22 July 2009 3:00 PM
One of the persistent themes of urban change is the presence of positive and negative feedback loops. Crime provides an excellent example. An increase in crime stretches police resources, decreasing the odds that any individual crime is solved and thereby increasing the return to crime -- and generating more of it. Which further stretches police resources.
This process touches off other feedback loops. Rising crime reduces property values which reduces property tax revenue. This limits city resources and further strains the police force and the public services which might otherwise keep at risk residents from turning to crime. Declines in public safety and service quality encourage mobile residents to leave, and since richer residents are more mobile that has a strong negative impact on the revenue base, further complicating matters.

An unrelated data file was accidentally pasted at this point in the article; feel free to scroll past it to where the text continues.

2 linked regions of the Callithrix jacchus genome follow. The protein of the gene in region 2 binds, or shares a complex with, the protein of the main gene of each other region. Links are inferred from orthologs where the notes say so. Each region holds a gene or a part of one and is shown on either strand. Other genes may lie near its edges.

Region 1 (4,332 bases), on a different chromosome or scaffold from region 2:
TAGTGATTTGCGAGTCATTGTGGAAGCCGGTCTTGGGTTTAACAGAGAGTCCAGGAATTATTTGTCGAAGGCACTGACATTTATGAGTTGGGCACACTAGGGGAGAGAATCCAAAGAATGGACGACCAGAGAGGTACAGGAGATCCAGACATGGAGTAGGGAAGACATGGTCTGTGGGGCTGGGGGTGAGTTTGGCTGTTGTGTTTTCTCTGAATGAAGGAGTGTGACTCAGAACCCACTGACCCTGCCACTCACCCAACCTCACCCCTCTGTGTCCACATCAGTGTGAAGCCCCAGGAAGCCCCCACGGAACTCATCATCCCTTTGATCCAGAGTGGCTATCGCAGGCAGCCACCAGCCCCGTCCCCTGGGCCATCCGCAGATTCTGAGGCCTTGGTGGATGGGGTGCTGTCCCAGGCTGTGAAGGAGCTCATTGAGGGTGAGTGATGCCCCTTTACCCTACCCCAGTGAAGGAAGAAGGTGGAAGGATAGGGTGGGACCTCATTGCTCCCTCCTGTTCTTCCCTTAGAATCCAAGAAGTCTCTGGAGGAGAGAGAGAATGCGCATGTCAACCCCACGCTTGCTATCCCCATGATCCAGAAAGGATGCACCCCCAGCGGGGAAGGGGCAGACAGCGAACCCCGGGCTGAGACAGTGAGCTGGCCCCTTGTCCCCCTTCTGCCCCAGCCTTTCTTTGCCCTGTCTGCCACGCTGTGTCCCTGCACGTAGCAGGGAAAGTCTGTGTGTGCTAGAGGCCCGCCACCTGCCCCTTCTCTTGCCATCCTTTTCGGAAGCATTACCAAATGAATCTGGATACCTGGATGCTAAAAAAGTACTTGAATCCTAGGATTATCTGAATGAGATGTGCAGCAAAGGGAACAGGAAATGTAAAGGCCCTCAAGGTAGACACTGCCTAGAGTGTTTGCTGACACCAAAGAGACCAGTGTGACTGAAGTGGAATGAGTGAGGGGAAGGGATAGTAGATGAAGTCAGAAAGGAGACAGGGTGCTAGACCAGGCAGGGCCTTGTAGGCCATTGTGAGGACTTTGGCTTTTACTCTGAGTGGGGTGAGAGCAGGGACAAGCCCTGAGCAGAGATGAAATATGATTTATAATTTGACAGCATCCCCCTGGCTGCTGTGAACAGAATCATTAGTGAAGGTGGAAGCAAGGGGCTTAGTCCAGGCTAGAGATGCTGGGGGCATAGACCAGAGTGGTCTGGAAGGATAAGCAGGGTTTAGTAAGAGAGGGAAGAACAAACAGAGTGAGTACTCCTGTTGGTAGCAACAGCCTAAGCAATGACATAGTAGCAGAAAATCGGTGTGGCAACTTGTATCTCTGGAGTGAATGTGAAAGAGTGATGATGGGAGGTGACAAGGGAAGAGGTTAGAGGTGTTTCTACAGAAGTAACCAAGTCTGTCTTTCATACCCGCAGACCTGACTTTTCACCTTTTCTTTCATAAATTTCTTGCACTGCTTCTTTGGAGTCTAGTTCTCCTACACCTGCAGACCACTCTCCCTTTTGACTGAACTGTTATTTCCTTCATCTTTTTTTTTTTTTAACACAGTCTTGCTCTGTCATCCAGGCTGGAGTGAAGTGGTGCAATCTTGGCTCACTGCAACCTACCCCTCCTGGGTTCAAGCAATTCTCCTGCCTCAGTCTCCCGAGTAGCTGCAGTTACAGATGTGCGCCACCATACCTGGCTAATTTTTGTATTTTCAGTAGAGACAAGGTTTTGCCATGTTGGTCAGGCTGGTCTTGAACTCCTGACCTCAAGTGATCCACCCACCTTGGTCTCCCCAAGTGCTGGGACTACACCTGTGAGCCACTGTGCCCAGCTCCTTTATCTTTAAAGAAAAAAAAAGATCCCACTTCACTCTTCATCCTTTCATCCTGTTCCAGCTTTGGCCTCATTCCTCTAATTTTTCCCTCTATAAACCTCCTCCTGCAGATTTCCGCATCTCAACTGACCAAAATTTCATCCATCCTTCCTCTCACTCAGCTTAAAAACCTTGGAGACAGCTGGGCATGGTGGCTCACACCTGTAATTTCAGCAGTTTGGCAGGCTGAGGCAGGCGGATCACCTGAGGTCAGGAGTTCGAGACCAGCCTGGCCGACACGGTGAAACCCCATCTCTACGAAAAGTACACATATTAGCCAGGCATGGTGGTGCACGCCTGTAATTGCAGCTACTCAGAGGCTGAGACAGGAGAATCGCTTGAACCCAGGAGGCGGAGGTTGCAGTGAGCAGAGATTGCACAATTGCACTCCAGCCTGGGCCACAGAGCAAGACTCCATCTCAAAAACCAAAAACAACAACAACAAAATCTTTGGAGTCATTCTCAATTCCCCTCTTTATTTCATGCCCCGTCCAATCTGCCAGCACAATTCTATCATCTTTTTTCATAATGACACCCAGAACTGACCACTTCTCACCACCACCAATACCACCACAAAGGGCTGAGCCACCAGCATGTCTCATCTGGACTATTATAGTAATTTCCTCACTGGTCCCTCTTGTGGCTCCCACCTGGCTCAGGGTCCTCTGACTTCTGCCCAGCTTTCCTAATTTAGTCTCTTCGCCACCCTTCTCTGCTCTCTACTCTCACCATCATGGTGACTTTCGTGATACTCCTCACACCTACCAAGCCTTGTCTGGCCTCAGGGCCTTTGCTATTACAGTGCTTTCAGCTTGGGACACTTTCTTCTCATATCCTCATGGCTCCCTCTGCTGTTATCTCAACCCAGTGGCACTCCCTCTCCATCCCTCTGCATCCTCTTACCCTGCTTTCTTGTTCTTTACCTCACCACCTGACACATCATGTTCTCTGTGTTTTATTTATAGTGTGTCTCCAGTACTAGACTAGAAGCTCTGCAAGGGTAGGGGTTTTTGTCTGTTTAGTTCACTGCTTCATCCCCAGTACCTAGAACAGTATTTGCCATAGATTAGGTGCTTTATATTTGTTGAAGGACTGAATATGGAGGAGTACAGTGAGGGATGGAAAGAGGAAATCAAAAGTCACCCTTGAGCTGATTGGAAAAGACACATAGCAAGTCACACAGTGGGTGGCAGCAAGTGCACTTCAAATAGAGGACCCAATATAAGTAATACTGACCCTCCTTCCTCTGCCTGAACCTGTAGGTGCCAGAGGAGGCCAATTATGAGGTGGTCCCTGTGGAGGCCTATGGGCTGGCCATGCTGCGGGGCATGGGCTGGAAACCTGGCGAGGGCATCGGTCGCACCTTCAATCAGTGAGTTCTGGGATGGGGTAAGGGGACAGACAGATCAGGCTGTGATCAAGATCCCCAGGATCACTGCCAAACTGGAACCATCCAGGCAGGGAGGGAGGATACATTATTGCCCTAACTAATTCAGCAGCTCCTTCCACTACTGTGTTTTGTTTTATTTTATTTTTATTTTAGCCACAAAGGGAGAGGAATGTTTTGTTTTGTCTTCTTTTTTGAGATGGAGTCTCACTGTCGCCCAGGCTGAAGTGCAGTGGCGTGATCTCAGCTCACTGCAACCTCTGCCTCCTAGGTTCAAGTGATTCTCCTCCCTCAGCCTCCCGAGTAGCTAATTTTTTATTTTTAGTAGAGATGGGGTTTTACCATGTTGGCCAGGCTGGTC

Out-migration also reduces property prices which then attracts people who need cheap housing, which will tend to be economically distressed individuals and households. These families then demand more city services while contributing less to public coffers, and so on.
Luckily, he says, there are positive feedback loops too.